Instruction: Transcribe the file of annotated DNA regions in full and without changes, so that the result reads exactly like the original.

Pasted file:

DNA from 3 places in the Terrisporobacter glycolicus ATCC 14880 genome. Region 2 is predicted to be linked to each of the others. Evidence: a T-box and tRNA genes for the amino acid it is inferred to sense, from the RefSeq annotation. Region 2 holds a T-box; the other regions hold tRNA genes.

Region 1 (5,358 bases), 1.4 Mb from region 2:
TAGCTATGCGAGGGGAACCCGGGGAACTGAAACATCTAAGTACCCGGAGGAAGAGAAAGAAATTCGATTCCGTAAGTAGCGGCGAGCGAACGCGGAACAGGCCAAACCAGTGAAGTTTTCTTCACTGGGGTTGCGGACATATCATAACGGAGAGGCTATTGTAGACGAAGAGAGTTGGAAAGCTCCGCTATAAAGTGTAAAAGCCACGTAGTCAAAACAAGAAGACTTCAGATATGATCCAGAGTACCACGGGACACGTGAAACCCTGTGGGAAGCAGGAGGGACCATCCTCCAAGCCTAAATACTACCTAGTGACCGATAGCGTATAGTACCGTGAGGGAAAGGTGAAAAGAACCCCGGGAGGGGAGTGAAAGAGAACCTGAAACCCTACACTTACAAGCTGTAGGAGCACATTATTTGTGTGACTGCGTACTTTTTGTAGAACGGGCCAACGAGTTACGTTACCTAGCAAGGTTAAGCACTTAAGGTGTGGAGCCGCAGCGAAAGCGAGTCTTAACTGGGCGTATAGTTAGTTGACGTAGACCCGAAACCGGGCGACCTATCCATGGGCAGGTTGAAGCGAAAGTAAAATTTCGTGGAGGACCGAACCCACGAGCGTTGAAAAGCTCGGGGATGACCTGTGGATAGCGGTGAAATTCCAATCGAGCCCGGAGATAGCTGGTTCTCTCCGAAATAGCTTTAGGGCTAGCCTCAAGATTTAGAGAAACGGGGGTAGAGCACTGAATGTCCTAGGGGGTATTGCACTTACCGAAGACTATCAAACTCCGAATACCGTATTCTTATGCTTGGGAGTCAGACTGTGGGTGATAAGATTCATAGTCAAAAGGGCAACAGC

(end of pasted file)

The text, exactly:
DNA from 3 places in the Terrisporobacter glycolicus ATCC 14880 genome. Region 2 is predicted to be linked to each of the others. Evidence: a T-box and tRNA genes for the amino acid it is inferred to sense, from the RefSeq annotation. Region 2 holds a T-box; the other regions hold tRNA genes.

Region 1 (5,358 bases), 1.4 Mb from region 2:
TAGCTATGCGAGGGGAACCCGGGGAACTGAAACATCTAAGTACCCGGAGGAAGAGAAAGAAATTCGATTCCGTAAGTAGCGGCGAGCGAACGCGGAACAGGCCAAACCAGTGAAGTTTTCTTCACTGGGGTTGCGGACATATCATAACGGAGAGGCTATTGTAGACGAAGAGAGTTGGAAAGCTCCGCTATAAAGTGTAAAAGCCACGTAGTCAAAACAAGAAGACTTCAGATATGATCCAGAGTACCACGGGACACGTGAAACCCTGTGGGAAGCAGGAGGGACCATCCTCCAAGCCTAAATACTACCTAGTGACCGATAGCGTATAGTACCGTGAGGGAAAGGTGAAAAGAACCCCGGGAGGGGAGTGAAAGAGAACCTGAAACCCTACACTTACAAGCTGTAGGAGCACATTATTTGTGTGACTGCGTACTTTTTGTAGAACGGGCCAACGAGTTACGTTACCTAGCAAGGTTAAGCACTTAAGGTGTGGAGCCGCAGCGAAAGCGAGTCTTAACTGGGCGTATAGTTAGTTGACGTAGACCCGAAACCGGGCGACCTATCCATGGGCAGGTTGAAGCGAAAGTAAAATTTCGTGGAGGACCGAACCCACGAGCGTTGAAAAGCTCGGGGATGACCTGTGGATAGCGGTGAAATTCCAATCGAGCCCGGAGATAGCTGGTTCTCTCCGAAATAGCTTTAGGGCTAGCCTCAAGATTTAGAGAAACGGGGGTAGAGCACTGAATGTCCTAGGGGGTATTGCACTTACCGAAGACTATCAAACTCCGAATACCGTATTCTTATGCTTGGGAGTCAGACTGTGGGTGATAAGATTCATAGTCAAAAGGGCAACAGC